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SciShow Space takes you to a distant, ancient black hole that … really shouldn’t be, and psyches you up for the Dawn spacecraft’s final approach to Ceres!

Ceres Plumes Artwork Courtesy of Ron Miller/Black Cat Studios:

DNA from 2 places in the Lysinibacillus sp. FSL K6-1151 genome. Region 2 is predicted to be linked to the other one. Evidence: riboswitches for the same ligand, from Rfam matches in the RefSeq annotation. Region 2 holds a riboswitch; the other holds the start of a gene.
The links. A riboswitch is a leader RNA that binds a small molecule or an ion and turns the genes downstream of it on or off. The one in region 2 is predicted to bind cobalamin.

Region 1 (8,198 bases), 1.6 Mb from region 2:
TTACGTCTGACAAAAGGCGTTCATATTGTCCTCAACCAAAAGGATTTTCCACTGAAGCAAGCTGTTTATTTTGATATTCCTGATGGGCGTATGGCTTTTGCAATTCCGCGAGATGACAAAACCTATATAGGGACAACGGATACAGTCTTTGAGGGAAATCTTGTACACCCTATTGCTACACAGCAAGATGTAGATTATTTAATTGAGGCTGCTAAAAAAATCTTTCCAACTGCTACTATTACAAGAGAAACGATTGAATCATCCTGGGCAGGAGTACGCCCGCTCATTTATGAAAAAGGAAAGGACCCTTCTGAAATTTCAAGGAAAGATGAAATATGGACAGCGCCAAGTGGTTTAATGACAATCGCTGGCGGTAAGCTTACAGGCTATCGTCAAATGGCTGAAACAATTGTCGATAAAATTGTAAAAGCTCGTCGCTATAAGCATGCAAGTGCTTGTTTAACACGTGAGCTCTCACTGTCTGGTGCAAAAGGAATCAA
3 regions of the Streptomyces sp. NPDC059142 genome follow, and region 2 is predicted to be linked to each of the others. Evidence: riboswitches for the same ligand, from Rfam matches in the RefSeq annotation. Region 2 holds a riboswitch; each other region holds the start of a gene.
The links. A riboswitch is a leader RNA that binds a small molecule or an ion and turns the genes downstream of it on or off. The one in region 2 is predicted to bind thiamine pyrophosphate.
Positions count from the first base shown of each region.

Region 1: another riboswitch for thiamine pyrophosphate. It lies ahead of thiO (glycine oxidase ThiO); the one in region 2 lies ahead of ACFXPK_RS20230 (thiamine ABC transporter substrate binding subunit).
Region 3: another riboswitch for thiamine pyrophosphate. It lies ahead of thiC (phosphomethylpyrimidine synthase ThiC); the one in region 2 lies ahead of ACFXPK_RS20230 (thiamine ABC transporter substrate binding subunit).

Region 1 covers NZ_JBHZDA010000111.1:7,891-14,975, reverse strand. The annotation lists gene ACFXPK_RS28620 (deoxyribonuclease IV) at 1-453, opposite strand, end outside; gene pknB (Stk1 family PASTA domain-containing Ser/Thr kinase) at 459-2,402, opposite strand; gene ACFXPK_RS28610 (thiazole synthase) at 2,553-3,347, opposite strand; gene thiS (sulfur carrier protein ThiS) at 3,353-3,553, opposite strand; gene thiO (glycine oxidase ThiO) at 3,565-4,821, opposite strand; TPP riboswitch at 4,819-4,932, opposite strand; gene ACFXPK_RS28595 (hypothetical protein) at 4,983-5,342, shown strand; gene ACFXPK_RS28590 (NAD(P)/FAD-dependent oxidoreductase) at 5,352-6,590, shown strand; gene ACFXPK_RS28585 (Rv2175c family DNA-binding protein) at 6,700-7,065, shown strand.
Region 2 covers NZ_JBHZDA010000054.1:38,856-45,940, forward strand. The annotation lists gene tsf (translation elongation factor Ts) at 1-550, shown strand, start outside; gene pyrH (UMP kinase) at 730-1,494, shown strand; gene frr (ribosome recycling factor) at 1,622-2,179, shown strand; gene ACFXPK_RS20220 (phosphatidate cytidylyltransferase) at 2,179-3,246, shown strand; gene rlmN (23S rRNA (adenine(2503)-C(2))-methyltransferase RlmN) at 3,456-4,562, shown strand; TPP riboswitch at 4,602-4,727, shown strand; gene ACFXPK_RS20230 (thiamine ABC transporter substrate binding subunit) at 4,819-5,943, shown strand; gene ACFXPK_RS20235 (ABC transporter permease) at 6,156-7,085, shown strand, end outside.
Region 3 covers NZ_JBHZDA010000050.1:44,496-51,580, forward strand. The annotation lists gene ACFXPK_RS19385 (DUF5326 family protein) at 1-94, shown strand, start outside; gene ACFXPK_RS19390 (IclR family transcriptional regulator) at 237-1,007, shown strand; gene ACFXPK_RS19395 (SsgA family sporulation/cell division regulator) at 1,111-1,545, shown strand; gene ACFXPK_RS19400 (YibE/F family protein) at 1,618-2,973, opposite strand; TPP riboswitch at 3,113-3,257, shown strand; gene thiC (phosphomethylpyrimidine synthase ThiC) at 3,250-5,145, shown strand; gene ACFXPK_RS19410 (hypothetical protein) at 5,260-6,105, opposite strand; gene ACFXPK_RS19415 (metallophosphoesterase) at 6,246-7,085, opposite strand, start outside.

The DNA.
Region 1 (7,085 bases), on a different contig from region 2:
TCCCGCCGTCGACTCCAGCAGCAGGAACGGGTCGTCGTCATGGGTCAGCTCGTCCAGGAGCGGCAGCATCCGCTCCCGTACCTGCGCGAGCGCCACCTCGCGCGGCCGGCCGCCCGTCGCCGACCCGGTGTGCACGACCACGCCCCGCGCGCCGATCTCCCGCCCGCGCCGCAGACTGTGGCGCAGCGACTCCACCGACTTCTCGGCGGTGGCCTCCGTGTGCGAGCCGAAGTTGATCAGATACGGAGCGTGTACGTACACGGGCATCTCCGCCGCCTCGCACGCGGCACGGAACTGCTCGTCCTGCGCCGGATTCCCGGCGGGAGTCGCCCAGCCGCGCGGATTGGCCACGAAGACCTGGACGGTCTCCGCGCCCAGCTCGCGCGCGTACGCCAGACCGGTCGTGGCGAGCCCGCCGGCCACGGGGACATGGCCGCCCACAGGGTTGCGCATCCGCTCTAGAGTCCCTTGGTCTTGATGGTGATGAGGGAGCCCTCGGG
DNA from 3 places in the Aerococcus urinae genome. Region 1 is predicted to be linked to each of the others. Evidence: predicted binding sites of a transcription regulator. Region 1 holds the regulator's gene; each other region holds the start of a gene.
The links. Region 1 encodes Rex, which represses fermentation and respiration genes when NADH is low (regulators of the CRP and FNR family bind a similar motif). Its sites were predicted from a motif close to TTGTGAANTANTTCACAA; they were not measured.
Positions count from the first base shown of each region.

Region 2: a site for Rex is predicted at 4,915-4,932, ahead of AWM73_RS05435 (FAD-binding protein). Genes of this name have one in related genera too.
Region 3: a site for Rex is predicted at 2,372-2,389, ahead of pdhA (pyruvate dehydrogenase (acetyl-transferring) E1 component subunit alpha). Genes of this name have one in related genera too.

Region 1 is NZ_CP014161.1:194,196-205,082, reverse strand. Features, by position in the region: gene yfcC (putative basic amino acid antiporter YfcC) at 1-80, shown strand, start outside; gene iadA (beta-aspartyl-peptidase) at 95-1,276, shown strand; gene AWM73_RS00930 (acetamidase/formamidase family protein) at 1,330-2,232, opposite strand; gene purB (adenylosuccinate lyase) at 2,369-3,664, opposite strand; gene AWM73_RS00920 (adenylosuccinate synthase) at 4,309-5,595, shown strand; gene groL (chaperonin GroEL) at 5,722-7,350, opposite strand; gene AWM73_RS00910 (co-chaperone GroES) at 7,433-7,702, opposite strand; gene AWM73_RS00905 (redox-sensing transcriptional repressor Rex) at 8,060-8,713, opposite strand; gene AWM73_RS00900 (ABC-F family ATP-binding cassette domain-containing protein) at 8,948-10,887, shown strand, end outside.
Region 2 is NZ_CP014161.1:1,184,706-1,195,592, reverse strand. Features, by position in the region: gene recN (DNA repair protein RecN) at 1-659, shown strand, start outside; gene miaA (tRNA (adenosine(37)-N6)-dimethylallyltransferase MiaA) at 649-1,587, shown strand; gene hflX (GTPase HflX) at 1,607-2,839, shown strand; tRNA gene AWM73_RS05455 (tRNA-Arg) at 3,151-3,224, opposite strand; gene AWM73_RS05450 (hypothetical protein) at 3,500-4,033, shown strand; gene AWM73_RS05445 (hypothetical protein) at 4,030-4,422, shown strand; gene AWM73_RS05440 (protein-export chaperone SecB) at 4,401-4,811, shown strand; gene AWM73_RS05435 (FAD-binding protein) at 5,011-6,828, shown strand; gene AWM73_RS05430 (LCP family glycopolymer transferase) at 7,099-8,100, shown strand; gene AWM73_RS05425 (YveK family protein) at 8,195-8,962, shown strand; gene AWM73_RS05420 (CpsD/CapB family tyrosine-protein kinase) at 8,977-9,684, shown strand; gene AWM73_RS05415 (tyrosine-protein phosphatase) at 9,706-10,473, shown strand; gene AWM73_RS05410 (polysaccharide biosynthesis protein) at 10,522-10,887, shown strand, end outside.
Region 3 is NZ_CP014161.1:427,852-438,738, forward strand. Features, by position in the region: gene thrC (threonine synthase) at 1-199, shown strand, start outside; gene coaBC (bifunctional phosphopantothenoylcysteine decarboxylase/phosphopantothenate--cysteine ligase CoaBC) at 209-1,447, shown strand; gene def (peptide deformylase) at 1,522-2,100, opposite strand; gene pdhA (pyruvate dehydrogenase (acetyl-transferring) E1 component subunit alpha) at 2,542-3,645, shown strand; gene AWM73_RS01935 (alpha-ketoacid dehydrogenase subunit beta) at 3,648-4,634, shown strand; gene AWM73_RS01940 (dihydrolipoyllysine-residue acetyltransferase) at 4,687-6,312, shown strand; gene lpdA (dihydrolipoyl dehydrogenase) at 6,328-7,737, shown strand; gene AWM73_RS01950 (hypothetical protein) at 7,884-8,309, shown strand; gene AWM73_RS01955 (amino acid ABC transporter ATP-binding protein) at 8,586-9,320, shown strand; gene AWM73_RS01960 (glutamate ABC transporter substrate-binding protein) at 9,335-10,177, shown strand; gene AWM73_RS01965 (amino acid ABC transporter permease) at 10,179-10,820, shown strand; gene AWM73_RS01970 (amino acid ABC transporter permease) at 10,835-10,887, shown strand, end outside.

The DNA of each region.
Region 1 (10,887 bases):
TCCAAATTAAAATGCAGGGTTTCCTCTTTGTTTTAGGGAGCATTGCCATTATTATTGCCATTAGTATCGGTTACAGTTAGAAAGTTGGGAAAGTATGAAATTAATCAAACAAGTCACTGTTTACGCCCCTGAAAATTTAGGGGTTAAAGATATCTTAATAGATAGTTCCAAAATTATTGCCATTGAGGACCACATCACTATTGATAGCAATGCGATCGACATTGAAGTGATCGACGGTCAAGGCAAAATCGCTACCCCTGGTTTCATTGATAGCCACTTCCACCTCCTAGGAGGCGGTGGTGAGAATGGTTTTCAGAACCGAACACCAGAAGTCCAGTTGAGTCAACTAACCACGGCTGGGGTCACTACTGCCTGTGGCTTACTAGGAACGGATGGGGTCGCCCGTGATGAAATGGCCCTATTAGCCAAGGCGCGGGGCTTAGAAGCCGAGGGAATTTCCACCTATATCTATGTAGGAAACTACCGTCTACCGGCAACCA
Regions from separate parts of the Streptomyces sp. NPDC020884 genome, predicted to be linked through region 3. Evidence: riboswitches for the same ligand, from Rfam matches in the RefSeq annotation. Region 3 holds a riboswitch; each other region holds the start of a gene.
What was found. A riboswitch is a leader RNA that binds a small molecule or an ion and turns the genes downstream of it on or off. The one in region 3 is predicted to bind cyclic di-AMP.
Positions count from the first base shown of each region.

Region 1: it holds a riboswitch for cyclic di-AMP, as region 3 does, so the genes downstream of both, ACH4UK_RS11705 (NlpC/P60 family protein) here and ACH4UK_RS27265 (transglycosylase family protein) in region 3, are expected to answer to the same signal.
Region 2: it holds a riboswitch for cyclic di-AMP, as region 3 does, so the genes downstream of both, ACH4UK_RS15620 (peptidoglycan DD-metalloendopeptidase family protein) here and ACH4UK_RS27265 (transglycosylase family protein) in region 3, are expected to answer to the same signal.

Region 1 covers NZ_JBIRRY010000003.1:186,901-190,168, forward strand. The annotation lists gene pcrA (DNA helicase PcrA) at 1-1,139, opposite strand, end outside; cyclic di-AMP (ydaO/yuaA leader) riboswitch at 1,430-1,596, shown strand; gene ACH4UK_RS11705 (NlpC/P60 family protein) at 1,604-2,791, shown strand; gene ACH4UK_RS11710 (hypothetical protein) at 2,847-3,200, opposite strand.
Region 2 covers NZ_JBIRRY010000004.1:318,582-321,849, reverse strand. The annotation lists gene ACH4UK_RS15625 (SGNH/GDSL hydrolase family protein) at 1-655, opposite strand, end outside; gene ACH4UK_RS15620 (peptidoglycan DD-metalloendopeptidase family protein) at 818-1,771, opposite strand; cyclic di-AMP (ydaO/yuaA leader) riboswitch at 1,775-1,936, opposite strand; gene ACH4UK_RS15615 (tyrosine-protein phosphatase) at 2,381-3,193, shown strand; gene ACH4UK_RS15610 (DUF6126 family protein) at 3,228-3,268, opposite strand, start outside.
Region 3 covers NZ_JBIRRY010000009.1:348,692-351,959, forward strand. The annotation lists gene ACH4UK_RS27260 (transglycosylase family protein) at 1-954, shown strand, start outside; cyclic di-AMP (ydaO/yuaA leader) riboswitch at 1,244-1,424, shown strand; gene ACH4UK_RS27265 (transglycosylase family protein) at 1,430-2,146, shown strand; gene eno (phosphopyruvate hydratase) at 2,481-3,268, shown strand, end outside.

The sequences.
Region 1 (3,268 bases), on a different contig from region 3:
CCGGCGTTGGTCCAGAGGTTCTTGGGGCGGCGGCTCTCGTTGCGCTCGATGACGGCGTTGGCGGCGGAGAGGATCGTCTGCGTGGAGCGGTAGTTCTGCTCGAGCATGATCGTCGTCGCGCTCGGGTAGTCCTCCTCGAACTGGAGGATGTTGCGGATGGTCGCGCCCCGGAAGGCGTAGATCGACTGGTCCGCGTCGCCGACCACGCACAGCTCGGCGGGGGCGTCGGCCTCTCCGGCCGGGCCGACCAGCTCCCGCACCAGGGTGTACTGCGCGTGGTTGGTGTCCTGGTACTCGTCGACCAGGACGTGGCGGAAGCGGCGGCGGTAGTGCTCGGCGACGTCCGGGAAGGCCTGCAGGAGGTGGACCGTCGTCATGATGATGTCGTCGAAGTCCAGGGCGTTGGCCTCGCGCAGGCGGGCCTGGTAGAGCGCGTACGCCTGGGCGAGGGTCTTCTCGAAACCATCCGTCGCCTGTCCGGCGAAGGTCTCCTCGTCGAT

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Space is... an extreme sort of place.    So astrophysicists tend to study the biggest, most explode-y kind of science you can imagine.   Like, a neutron star so dense that a single teaspoon of it weighs as much as a mountain? Which is pretty awesome.   Or a cluster of galaxies so massive that it bends time?   Yeah, that's pretty cool too.   But sometimes, researchers discover something so extreme that even they are confounded by it.   That’s what happened last week when a team of researchers from China and the United States announced the discovery of a truly supermassive black hole.   The team estimates that this black hole is 12 billion times as massive as the sun -- that’s 3000 times as big as the black hole in the center of the Milky Way.   On the whole, a discovery like this wouldn’t be all that big a deal. Sure, it’s big for a black hole, but we’ve found others around that size.   What really has researchers puzzled is that this black hole reached its enormous size when the universe was only 900 million years old -- practically in its infancy.   By measuring the shift in wavelengths of light coming from around this black hole, the researchers could tell how fast it’s moving away from us, and from there, figure out how old it is.   And the light they saw being sucked into this black hole … was over 12.8 billion years old.   Other black holes we’ve found around this age are, at most, 3 billion times as massive as the sun.    So this new thing … does not make sense.   Because, black holes form from the collapsed cores of dead stars. And those that form at the center of galaxies, like this one, grow as they absorb more gas.   So, if a black hole this huge showed up only nine hundred million years after the big bang, it must have absorbed matter way faster than we ever thought possible.   So now, physicists are trying to figure out what rules of the universe allowed this black hole to become so huge so fast.    One explanation is that a few smaller black holes merged together when their galaxies collided. But that seems unlikely, because black holes have to be roughly the same mass in order to combine.   Another option is that the matter that this black hole was ingesting billions of years ago was just denser than we thought things were back then.   So thanks, super giant black hole, for keeping us guessing about the universe and blowing our minds.   Now, while some scientists are puzzling over the early universe, NASA’s Dawn probe is busy investigating the early solar system.   By the time you see this, Dawn will probably be carrying out humanity’s first-ever rendezvous with Ceres, a dwarf planet in the asteroid belt that also happens to be the biggest thing between Mars and Jupiter.   The probe is on a quest to find out more about Ceres’ geological activity, which will help us figure out how the dwarf planet formed, and might even teach us something about Earth’s early years.    The objects flying around in the asteroid belt are remnants from when the planets formed, and they were knocked so far off-kilter by Jupiter’s gravitational field that they didn’t have a chance to combine into planets.   But these failed planetary chunks are more than just really big, really old rocks.   Vesta, for example, an asteroid that Dawn visited in 2011, turned out to have a crust, a mantle, and an iron core -- kinda like Earth.    And astronomers expect Ceres to be a totally different story.    Because we already know that Ceres has lots of water -- probably in a 62-kilometer-deep coating on its rocky core.   But what form that water takes is an open question, for now.   Any water on its surface is almost certainly ice. But physicists have already found that the dwarf planet is losing 6 kilograms a second through plumes of water vapor that shoot out from its surface.   And many scientists think that there may be liquid water just beneath its frozen surface.   And finding liquid water in places that aren’t Earth is always exciting, because water is, of course, a key ingredient for cooking up the chicken soup that is life.   Ceres’ gravity will pull Dawn into orbit, and then the probe will slowly spiral its orbit inward, sending its observations back to Earth as it goes.    And when the mission officially ends in June 2016, Dawn won’t crash into Ceres’ surface the way we often tell probes to self-destruct.    Instead, it’ll continue orbiting Ceres indefinitely.    Forever.   So even long after we’ve stopped communicating with it, the probe will still be silently orbiting the dwarf world like a massive sign that reads “Humans were here!”   Thanks for joining me for Sci Show Space News. If you want to keep up to date on all the latest space news and space stuff, you can go to and subscribe!